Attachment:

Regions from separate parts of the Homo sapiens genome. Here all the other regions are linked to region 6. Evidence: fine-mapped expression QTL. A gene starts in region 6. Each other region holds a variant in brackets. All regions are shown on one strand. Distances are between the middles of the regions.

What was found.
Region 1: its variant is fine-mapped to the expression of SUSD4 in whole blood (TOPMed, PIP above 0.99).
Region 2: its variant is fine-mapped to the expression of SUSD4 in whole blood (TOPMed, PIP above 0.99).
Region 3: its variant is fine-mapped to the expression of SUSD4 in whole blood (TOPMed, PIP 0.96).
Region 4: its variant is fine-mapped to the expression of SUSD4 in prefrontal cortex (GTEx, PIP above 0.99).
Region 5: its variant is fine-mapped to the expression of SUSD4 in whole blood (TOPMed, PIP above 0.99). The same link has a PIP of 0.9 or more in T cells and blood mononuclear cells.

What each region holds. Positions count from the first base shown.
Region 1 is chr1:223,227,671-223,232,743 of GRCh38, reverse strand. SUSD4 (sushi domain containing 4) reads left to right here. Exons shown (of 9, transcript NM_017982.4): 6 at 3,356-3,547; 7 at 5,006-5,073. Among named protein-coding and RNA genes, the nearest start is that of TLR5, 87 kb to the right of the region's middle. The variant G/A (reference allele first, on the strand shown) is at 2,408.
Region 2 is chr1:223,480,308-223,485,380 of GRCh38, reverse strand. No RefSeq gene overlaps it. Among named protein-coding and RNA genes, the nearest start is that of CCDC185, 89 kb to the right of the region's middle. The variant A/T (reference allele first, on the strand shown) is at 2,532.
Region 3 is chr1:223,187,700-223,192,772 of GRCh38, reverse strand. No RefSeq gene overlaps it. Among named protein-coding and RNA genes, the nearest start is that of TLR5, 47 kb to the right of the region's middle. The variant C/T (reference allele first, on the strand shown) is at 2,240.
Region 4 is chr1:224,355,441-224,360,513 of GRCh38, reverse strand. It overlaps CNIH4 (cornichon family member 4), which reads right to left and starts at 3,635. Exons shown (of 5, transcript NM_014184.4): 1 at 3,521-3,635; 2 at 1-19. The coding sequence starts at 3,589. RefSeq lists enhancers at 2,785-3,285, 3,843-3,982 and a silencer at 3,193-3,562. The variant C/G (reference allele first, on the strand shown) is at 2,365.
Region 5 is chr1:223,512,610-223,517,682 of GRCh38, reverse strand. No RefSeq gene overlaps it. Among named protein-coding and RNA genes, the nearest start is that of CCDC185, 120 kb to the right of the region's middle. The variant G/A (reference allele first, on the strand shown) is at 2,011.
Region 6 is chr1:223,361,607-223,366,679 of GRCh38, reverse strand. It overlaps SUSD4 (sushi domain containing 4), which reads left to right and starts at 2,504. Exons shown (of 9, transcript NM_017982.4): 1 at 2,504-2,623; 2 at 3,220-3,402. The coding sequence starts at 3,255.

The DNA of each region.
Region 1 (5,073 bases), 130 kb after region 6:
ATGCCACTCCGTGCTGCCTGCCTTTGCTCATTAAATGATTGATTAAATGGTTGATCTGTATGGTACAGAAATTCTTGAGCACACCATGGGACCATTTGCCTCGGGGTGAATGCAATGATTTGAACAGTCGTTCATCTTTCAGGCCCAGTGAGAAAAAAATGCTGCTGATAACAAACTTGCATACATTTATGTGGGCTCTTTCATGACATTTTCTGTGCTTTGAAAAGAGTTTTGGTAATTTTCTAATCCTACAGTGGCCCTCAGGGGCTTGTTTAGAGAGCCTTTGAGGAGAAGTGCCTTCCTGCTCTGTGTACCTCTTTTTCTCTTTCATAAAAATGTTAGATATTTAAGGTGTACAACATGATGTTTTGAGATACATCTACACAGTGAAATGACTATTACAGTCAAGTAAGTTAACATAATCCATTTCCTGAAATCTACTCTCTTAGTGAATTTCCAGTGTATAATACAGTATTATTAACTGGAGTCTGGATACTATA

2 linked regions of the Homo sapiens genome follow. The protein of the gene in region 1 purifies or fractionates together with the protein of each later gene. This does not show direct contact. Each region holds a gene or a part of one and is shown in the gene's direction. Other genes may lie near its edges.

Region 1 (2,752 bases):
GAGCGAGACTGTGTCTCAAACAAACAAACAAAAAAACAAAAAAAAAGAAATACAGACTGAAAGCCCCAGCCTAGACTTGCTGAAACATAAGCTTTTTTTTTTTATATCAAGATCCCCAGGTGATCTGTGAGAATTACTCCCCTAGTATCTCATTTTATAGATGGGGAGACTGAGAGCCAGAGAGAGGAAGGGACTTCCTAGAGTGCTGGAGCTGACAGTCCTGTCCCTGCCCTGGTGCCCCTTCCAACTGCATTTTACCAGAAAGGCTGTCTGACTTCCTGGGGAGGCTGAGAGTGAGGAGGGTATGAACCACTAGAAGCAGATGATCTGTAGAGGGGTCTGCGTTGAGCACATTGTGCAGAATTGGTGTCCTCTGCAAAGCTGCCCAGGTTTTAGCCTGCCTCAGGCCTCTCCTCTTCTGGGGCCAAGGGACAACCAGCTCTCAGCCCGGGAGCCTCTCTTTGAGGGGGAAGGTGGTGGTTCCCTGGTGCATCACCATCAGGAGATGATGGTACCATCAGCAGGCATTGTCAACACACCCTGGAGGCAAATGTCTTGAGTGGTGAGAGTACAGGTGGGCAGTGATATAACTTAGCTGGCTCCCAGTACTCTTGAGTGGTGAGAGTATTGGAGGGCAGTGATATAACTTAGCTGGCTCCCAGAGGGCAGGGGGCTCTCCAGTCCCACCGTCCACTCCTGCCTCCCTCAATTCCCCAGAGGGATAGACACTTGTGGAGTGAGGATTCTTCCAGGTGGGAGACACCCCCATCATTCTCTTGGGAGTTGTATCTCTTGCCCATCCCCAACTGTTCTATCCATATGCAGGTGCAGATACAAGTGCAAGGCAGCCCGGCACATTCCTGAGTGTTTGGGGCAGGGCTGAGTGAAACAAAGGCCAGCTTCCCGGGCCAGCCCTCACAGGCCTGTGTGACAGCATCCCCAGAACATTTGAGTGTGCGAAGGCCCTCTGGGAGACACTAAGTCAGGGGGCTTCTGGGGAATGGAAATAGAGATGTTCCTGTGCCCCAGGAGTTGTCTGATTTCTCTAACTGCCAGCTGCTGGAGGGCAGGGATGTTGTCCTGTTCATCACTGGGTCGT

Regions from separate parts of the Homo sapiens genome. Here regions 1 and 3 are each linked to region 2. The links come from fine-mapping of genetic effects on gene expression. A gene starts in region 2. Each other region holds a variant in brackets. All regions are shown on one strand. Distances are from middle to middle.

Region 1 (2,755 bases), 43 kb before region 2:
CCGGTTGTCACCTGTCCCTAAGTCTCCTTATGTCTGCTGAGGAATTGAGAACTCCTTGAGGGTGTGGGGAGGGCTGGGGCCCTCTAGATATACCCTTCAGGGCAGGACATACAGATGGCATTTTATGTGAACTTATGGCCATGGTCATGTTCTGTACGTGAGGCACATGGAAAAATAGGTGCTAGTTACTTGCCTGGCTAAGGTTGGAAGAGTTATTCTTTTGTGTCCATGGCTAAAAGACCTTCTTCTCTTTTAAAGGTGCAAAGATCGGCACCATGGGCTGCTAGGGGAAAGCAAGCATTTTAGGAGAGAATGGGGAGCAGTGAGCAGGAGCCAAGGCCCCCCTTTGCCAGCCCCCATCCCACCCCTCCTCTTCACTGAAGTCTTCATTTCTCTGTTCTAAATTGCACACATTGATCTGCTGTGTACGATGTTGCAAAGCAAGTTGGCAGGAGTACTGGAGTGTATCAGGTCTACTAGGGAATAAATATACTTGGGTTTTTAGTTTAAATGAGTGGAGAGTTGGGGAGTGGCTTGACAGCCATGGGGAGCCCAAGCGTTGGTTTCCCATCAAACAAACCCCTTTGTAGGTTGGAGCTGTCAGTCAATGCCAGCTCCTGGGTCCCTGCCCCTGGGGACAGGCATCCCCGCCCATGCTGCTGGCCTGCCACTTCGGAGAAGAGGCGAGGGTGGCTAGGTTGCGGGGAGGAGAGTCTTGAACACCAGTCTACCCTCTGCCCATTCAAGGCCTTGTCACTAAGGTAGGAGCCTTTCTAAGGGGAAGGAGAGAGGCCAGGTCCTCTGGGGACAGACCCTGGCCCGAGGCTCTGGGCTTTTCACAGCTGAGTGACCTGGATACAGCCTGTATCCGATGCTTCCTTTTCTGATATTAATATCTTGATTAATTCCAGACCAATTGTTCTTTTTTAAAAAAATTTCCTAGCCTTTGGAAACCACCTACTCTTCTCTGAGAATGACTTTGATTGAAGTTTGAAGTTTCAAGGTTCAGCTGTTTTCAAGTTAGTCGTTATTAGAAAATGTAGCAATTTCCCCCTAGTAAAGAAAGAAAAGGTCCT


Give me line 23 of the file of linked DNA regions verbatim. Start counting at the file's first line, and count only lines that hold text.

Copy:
CCGGTTGTCACCTGTCCCTAAGTCTCCTTATGTCTGCTGAGGAATTGAGAACTCCTTGAGGGTGTGGGGAGGGCTGGGGCCCTCTAGATATACCCTTCAGGGCAGGACATACAGATGGCATTTTATGTGAACTTATGGCCATGGTCATGTTCTGTACGTGAGGCACATGGAAAAATAGGTGCTAGTTACTTGCCTGGCTAAGGTTGGAAGAGTTATTCTTTTGTGTCCATGGCTAAAAGACCTTCTTCTCTTTTAAAGGTGCAAAGATCGGCACCATGGGCTGCTAGGGGAAAGCAAGCATTTTAGGAGAGAATGGGGAGCAGTGAGCAGGAGCCAAGGCCCCCCTTTGCCAGCCCCCATCCCACCCCTCCTCTTCACTGAAGTCTTCATTTCTCTGTTCTAAATTGCACACATTGATCTGCTGTGTACGATGTTGCAAAGCAAGTTGGCAGGAGTACTGGAGTGTATCAGGTCTACTAGGGAATAAATATACTTGGGTTTTTAGTTTAAATGAGTGGAGAGTTGGGGAGTGGCTTGACAGCCATGGGGAGCCCAAGCGTTGGTTTCCCATCAAACAAACCCCTTTGTAGGTTGGAGCTGTCAGTCAATGCCAGCTCCTGGGTCCCTGCCCCTGGGGACAGGCATCCCCGCCCATGCTGCTGGCCTGCCACTTCGGAGAAGAGGCGAGGGTGGCTAGGTTGCGGGGAGGAGAGTCTTGAACACCAGTCTACCCTCTGCCCATTCAAGGCCTTGTCACTAAGGTAGGAGCCTTTCTAAGGGGAAGGAGAGAGGCCAGGTCCTCTGGGGACAGACCCTGGCCCGAGGCTCTGGGCTTTTCACAGCTGAGTGACCTGGATACAGCCTGTATCCGATGCTTCCTTTTCTGATATTAATATCTTGATTAATTCCAGACCAATTGTTCTTTTTTAAAAAAATTTCCTAGCCTTTGGAAACCACCTACTCTTCTCTGAGAATGACTTTGATTGAAGTTTGAAGTTTCAAGGTTCAGCTGTTTTCAAGTTAGTCGTTATTAGAAAATGTAGCAATTTCCCCCTAGTAAAGAAAGAAAAGGTCCT